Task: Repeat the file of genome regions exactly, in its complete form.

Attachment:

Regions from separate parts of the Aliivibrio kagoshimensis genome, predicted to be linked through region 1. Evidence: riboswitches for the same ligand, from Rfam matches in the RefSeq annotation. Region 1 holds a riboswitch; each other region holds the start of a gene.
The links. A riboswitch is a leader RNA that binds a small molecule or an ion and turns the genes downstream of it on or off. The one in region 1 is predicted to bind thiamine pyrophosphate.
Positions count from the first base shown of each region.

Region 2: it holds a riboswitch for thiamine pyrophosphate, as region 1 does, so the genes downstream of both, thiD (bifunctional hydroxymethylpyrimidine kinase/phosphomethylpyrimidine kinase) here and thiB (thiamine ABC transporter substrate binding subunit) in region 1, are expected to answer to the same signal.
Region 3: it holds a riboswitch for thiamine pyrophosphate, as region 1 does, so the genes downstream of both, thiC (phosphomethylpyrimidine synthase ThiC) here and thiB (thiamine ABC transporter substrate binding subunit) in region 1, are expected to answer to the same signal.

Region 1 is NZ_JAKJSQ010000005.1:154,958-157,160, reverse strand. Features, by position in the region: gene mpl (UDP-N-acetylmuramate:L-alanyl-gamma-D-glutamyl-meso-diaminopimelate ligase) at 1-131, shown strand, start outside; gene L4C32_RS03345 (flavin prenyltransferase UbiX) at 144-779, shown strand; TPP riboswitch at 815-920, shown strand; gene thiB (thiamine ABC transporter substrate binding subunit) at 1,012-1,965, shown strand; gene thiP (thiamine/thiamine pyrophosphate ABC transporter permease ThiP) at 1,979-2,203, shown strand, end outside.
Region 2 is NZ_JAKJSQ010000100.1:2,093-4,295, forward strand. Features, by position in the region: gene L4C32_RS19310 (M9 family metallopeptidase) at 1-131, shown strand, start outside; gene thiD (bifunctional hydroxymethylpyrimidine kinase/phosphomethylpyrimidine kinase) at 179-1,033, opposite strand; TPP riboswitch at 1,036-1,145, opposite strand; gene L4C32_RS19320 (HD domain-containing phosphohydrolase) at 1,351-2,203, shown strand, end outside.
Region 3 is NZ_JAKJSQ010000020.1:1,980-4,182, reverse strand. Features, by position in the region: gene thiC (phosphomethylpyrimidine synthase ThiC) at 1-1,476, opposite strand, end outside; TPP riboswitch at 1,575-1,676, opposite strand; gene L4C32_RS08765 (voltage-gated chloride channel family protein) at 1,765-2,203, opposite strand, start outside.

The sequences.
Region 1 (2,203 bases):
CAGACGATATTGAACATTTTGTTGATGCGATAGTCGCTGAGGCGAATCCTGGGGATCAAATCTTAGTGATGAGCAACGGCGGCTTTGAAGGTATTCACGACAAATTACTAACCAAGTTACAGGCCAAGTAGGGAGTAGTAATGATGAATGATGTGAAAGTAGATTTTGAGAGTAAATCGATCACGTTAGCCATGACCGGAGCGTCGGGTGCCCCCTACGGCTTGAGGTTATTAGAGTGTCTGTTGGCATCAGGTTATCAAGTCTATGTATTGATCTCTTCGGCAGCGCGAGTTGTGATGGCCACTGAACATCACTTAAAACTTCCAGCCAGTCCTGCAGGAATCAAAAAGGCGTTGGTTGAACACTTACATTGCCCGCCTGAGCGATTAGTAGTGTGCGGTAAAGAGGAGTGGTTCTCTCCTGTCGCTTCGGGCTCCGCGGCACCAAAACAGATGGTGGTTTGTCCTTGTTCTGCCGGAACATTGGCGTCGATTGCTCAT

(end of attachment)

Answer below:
Regions from separate parts of the Aliivibrio kagoshimensis genome, predicted to be linked through region 1. Evidence: riboswitches for the same ligand, from Rfam matches in the RefSeq annotation. Region 1 holds a riboswitch; each other region holds the start of a gene.
The links. A riboswitch is a leader RNA that binds a small molecule or an ion and turns the genes downstream of it on or off. The one in region 1 is predicted to bind thiamine pyrophosphate.
Positions count from the first base shown of each region.

Region 2: it holds a riboswitch for thiamine pyrophosphate, as region 1 does, so the genes downstream of both, thiD (bifunctional hydroxymethylpyrimidine kinase/phosphomethylpyrimidine kinase) here and thiB (thiamine ABC transporter substrate binding subunit) in region 1, are expected to answer to the same signal.
Region 3: it holds a riboswitch for thiamine pyrophosphate, as region 1 does, so the genes downstream of both, thiC (phosphomethylpyrimidine synthase ThiC) here and thiB (thiamine ABC transporter substrate binding subunit) in region 1, are expected to answer to the same signal.

Region 1 is NZ_JAKJSQ010000005.1:154,958-157,160, reverse strand. Features, by position in the region: gene mpl (UDP-N-acetylmuramate:L-alanyl-gamma-D-glutamyl-meso-diaminopimelate ligase) at 1-131, shown strand, start outside; gene L4C32_RS03345 (flavin prenyltransferase UbiX) at 144-779, shown strand; TPP riboswitch at 815-920, shown strand; gene thiB (thiamine ABC transporter substrate binding subunit) at 1,012-1,965, shown strand; gene thiP (thiamine/thiamine pyrophosphate ABC transporter permease ThiP) at 1,979-2,203, shown strand, end outside.
Region 2 is NZ_JAKJSQ010000100.1:2,093-4,295, forward strand. Features, by position in the region: gene L4C32_RS19310 (M9 family metallopeptidase) at 1-131, shown strand, start outside; gene thiD (bifunctional hydroxymethylpyrimidine kinase/phosphomethylpyrimidine kinase) at 179-1,033, opposite strand; TPP riboswitch at 1,036-1,145, opposite strand; gene L4C32_RS19320 (HD domain-containing phosphohydrolase) at 1,351-2,203, shown strand, end outside.
Region 3 is NZ_JAKJSQ010000020.1:1,980-4,182, reverse strand. Features, by position in the region: gene thiC (phosphomethylpyrimidine synthase ThiC) at 1-1,476, opposite strand, end outside; TPP riboswitch at 1,575-1,676, opposite strand; gene L4C32_RS08765 (voltage-gated chloride channel family protein) at 1,765-2,203, opposite strand, start outside.

The sequences.
Region 1 (2,203 bases):
CAGACGATATTGAACATTTTGTTGATGCGATAGTCGCTGAGGCGAATCCTGGGGATCAAATCTTAGTGATGAGCAACGGCGGCTTTGAAGGTATTCACGACAAATTACTAACCAAGTTACAGGCCAAGTAGGGAGTAGTAATGATGAATGATGTGAAAGTAGATTTTGAGAGTAAATCGATCACGTTAGCCATGACCGGAGCGTCGGGTGCCCCCTACGGCTTGAGGTTATTAGAGTGTCTGTTGGCATCAGGTTATCAAGTCTATGTATTGATCTCTTCGGCAGCGCGAGTTGTGATGGCCACTGAACATCACTTAAAACTTCCAGCCAGTCCTGCAGGAATCAAAAAGGCGTTGGTTGAACACTTACATTGCCCGCCTGAGCGATTAGTAGTGTGCGGTAAAGAGGAGTGGTTCTCTCCTGTCGCTTCGGGCTCCGCGGCACCAAAACAGATGGTGGTTTGTCCTTGTTCTGCCGGAACATTGGCGTCGATTGCTCAT